I hope that helps, and good luck in your endeavors!

tracy-orourke

Tracy O'Rourke

QUESTION:
Is A Degree A Requirement To Obtain A Lean Six Sigma Certification?

ANSWER:

No. A degree is not required to obtain a Lean Six Sigma certification. Our training is geared towards practical application versus a theoretical or academic approach.

tracy-orourke

Tracy O'Rourke

QUESTION:
How Can I Apply Six Sigma In The Food Manufacturing Industry?

ANSWER:

There are many ways to apply Six Sigma to food manufacturing. As a matter of fact, there are many food manufacturers that apply Lean and/or Six Sigma tools to improve the process, especially fast food industries that manufacturer and deliver food.

With perishable product and large quantities of food being produced and/or delivered, often the goals are around Quality and Speed! Quality can be defined in many ways, but ultimately, reducing variation in the food product in taste and portion size consistency. For SPEED: insuring that fresh, quality food is delivered where it is needed and when it is needed in the best condition possible. There could be opportunities to identify and attack waste.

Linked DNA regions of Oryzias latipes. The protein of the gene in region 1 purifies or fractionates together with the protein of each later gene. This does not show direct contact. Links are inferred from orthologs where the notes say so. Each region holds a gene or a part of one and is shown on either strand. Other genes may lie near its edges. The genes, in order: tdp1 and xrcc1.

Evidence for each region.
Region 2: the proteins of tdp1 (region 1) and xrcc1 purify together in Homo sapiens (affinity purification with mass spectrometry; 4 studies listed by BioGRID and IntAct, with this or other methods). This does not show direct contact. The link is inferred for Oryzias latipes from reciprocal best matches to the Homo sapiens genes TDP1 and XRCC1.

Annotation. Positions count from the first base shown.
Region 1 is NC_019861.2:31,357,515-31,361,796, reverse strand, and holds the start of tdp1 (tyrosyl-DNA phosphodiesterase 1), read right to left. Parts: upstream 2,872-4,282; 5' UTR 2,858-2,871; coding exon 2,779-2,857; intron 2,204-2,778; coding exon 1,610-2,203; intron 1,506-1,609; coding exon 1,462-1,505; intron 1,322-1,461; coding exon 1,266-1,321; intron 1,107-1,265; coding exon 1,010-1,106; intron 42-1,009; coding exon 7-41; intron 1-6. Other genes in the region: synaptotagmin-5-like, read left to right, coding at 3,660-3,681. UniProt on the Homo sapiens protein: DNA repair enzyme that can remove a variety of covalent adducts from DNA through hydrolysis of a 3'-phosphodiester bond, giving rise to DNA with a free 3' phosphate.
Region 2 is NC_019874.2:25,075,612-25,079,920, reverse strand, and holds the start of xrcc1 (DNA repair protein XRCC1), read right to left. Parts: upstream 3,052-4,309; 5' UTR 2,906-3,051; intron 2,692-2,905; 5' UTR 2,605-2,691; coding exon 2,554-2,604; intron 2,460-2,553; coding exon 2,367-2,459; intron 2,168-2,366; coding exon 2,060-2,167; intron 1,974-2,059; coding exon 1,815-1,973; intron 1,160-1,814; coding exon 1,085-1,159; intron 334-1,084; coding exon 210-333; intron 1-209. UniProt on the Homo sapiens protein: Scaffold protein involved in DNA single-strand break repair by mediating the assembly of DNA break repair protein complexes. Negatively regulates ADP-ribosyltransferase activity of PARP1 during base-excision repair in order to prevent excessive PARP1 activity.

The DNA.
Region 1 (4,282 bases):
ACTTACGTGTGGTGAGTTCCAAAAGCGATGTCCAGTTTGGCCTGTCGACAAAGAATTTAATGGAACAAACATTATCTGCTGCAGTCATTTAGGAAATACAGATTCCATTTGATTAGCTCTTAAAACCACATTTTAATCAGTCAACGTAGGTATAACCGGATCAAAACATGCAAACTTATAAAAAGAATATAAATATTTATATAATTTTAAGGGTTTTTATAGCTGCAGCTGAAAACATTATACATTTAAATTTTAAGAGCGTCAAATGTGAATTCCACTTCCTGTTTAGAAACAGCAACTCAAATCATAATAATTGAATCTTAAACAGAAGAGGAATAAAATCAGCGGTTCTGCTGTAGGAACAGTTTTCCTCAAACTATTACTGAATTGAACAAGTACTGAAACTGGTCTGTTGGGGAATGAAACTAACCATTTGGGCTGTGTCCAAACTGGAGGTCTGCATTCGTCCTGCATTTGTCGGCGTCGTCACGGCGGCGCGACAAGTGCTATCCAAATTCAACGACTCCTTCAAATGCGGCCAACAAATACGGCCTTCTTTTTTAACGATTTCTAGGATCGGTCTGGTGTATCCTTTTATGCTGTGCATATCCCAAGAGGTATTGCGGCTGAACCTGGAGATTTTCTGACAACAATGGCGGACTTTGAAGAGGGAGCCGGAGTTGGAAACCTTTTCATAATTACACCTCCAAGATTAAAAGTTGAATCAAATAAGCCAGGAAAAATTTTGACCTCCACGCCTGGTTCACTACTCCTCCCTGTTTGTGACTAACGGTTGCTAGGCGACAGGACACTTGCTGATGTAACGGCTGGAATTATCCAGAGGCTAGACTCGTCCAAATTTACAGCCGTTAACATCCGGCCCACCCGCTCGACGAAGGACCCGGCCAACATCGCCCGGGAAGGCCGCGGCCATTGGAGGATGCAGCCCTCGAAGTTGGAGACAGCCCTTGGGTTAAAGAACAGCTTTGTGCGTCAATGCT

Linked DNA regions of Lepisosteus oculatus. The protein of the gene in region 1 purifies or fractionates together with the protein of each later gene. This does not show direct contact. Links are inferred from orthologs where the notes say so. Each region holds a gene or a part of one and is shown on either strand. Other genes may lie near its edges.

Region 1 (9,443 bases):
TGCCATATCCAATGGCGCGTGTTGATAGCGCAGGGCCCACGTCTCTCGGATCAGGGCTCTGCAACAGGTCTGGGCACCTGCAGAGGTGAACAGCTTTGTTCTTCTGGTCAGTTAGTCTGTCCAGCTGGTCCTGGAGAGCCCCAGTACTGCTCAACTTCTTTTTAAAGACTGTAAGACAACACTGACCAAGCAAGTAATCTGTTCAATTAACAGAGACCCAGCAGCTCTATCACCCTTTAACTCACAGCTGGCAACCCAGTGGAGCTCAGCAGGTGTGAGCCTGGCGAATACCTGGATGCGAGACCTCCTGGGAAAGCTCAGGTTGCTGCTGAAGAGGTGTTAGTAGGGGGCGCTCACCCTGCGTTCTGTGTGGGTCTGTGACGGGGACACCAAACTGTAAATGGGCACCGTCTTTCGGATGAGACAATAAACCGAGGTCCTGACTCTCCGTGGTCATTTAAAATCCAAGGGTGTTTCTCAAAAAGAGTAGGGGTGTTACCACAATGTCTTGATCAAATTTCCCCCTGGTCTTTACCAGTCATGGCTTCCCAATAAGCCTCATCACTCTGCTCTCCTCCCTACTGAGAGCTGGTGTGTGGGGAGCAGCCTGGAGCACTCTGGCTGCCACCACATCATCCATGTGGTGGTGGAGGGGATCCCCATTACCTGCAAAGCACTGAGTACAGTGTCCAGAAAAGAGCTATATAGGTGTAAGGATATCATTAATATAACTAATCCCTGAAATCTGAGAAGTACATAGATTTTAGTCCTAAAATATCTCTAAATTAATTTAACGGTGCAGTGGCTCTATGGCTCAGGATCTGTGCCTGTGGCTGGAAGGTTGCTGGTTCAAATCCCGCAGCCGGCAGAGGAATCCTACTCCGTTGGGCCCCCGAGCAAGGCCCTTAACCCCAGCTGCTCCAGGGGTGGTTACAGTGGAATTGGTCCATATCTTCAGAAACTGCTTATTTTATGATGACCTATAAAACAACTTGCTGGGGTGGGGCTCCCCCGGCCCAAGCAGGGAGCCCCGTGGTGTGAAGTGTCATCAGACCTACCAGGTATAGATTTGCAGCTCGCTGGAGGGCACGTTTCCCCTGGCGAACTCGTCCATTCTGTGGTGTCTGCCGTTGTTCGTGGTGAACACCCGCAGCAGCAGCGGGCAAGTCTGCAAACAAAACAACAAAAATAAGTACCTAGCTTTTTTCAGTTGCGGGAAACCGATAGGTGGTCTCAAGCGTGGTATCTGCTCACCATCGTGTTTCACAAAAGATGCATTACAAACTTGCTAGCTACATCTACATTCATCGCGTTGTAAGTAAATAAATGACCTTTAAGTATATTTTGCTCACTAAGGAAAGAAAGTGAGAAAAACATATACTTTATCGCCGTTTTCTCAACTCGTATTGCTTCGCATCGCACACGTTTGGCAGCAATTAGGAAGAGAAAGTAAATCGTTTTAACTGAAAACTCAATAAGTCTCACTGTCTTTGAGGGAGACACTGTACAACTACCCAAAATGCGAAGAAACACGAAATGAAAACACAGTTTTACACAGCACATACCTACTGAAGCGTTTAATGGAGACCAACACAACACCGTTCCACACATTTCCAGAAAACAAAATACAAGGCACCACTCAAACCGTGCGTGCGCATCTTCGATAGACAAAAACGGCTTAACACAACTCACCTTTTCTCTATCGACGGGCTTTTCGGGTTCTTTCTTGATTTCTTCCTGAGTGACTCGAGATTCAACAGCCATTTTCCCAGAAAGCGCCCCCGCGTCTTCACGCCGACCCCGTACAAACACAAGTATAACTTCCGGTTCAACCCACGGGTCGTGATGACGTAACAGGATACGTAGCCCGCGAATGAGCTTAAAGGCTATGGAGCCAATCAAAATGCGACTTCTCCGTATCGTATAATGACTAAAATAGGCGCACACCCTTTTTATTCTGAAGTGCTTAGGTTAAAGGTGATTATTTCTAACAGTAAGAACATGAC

An example of waste, in this case, could be moving food product unnecessarily causing delays in delivery to customers. Another example is making too much food and having to discard excess inventory.

I hope that helps!

tracy-orourke

Tracy O'Rourke

QUESTION:
I work in the logistics and warehousing sector. How can I apply the Lean Six Sigma methodologies in order to reduce costs, defects and variations while increasing efficiencies to meet customer requirements?

ANSWER:

In any industry, the important thing to do is to start with searching for waste. First understand the The 8 Wastes and then start looking for them. Often the search doesn’t take too long to find waste!